EXAMPLE 2

Example 2 will be described with reference to FIGS. 9A to 9G and FIGS. 10A to 10C. In this Example 2, the global editing data exists after the position at which a user inserted new volume (EXP) data. In Example 2, a user adds a new parameter to musical score data.

In Example 2, a user refers to the musical score data (e.g., in the left side screen shown in FIG. 2) and edits the musical score data. Upon this edition of the musical score data, first the musical score data is changed and thereafter the real performance data is changed at corresponding positions.

FIG. 9A is a diagram showing real performance data before edition. After the initial setting information, there is a key-on event at timing A when sound production starts. Thereafter, the volume is changed to EXP (60) at timing C, EXP (55) at timing D and EXP (70) at timing D. As shown by a broken line in FIG. 10A, after the volume is once lowered to “55”, it is raised to “70”. At the end of the real performance data, end data is recorded to indicate the end of the performance.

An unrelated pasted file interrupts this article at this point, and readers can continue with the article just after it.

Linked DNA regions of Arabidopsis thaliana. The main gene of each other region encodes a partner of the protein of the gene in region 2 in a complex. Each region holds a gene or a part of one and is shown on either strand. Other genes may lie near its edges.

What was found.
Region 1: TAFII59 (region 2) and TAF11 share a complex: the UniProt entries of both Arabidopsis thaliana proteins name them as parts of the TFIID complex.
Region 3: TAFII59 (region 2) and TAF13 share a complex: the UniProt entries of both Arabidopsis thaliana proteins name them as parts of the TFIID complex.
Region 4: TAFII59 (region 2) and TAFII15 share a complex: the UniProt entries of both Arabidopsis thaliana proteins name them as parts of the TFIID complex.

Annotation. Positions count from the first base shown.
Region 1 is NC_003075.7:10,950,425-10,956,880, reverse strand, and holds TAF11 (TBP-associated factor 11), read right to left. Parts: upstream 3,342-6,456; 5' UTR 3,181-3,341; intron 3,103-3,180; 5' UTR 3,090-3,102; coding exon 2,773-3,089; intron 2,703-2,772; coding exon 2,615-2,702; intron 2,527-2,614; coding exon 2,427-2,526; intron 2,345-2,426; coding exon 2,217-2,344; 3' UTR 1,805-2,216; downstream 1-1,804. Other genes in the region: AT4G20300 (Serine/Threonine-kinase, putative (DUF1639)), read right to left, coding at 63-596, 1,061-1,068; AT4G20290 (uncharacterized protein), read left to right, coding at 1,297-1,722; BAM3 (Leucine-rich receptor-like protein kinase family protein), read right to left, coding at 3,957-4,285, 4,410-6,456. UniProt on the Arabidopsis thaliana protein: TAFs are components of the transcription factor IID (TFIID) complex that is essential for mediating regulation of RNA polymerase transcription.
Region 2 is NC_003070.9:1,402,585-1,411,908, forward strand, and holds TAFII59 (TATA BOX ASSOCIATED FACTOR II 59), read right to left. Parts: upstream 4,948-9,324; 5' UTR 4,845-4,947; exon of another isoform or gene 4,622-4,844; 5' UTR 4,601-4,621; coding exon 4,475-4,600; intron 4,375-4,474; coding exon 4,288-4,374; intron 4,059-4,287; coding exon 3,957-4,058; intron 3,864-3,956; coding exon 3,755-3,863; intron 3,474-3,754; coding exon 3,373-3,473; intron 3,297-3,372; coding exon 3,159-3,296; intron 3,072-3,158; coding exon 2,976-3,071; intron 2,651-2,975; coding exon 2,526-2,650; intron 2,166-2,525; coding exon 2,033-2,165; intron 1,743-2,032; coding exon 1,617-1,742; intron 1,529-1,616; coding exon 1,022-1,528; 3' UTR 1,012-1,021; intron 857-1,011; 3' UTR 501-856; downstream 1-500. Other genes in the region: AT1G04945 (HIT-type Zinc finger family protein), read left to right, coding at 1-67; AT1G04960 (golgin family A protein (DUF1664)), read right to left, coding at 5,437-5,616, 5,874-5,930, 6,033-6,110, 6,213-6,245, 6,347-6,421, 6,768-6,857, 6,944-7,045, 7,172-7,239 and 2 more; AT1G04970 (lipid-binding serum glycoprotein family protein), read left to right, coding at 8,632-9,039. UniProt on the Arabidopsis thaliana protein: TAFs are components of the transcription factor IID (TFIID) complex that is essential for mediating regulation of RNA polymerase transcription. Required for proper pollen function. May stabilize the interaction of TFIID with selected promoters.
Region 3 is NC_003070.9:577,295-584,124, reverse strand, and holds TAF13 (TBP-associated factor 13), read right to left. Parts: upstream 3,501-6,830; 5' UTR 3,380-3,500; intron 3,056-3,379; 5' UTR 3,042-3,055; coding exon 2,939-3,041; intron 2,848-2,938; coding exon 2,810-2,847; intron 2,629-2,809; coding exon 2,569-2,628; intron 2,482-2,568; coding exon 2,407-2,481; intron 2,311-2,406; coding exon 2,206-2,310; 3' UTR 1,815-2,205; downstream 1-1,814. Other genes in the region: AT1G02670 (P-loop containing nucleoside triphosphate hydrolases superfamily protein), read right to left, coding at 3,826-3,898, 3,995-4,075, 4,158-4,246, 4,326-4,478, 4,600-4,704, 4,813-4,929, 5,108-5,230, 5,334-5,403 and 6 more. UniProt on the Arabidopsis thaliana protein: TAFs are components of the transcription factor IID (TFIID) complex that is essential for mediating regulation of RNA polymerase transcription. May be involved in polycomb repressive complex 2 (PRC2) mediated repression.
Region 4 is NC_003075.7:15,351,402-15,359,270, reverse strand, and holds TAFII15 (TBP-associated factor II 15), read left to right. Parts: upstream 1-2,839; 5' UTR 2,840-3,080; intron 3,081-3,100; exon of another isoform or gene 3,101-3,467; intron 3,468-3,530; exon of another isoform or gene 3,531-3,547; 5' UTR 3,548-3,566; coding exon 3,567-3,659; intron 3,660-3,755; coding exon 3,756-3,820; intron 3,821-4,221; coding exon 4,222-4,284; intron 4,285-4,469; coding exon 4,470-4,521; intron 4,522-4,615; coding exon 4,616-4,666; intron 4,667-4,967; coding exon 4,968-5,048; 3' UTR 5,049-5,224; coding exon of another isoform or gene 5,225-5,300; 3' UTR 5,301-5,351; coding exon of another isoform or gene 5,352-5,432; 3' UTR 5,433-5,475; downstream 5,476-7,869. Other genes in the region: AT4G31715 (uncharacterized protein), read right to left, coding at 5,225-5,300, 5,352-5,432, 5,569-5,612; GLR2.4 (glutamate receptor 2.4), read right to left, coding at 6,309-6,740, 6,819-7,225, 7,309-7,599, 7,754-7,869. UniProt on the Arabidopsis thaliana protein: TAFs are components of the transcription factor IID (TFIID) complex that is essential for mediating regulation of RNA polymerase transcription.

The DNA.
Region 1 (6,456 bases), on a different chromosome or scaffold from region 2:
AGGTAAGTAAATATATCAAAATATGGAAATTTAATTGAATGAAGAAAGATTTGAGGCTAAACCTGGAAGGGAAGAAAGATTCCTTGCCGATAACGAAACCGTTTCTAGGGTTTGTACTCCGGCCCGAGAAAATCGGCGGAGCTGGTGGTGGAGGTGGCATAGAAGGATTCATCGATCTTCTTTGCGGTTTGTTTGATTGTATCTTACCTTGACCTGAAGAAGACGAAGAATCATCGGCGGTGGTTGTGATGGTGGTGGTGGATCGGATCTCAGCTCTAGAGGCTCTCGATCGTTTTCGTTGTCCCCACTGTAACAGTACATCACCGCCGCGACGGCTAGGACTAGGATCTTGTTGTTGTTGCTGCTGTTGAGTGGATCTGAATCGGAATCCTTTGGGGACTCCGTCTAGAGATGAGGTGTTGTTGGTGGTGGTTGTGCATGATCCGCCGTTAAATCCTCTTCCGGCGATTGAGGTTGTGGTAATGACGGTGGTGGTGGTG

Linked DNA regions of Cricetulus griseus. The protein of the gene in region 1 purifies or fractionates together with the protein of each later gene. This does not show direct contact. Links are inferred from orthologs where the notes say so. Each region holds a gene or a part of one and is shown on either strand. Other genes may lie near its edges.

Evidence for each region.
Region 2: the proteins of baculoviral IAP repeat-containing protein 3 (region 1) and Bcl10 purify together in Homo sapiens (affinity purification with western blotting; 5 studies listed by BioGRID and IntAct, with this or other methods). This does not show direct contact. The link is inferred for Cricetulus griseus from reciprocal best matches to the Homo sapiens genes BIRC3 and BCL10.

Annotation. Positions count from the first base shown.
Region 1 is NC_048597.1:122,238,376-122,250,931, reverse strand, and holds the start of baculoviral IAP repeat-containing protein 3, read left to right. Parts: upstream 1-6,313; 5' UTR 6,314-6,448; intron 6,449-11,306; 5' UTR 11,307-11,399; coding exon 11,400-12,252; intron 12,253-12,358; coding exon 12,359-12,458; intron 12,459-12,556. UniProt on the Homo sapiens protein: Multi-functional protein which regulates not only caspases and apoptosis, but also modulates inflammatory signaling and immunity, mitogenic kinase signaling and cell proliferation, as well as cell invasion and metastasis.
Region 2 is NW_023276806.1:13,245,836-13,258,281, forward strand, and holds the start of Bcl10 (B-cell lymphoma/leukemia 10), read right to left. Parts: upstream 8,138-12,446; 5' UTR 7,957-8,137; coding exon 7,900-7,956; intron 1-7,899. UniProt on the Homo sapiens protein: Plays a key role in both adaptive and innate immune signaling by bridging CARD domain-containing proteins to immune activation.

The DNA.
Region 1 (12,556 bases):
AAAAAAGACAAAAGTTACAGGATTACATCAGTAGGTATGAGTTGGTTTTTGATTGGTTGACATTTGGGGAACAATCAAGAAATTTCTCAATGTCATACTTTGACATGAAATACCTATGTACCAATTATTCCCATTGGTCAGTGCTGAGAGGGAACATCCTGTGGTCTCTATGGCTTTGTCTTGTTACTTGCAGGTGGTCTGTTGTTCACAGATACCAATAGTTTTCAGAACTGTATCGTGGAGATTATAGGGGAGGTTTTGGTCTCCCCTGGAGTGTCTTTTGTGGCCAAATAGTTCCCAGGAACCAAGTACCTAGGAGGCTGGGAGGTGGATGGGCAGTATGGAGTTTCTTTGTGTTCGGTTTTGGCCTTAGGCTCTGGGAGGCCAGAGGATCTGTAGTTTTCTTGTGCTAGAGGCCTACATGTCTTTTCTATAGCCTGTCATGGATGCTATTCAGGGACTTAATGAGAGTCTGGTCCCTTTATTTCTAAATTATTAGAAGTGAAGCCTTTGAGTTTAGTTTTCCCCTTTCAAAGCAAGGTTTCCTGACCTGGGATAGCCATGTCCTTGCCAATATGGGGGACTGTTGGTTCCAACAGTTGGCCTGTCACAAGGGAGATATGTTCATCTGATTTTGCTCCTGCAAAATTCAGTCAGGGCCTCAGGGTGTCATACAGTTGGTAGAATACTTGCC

FIG. 9E is a diagram showing the musical score data before edition. After the initial setting information, a note is recorded at position A corresponding to timing A of the real performance data. After this position, a volume symbol forte (f) is recorded at position E corresponding to timing E of EXP (70).

A user instructs to enter a volume symbol mezzo forte (mf) into the musical score data at position F corresponding to a timing between timings C and D of the real performance data shown in FIG. 9A.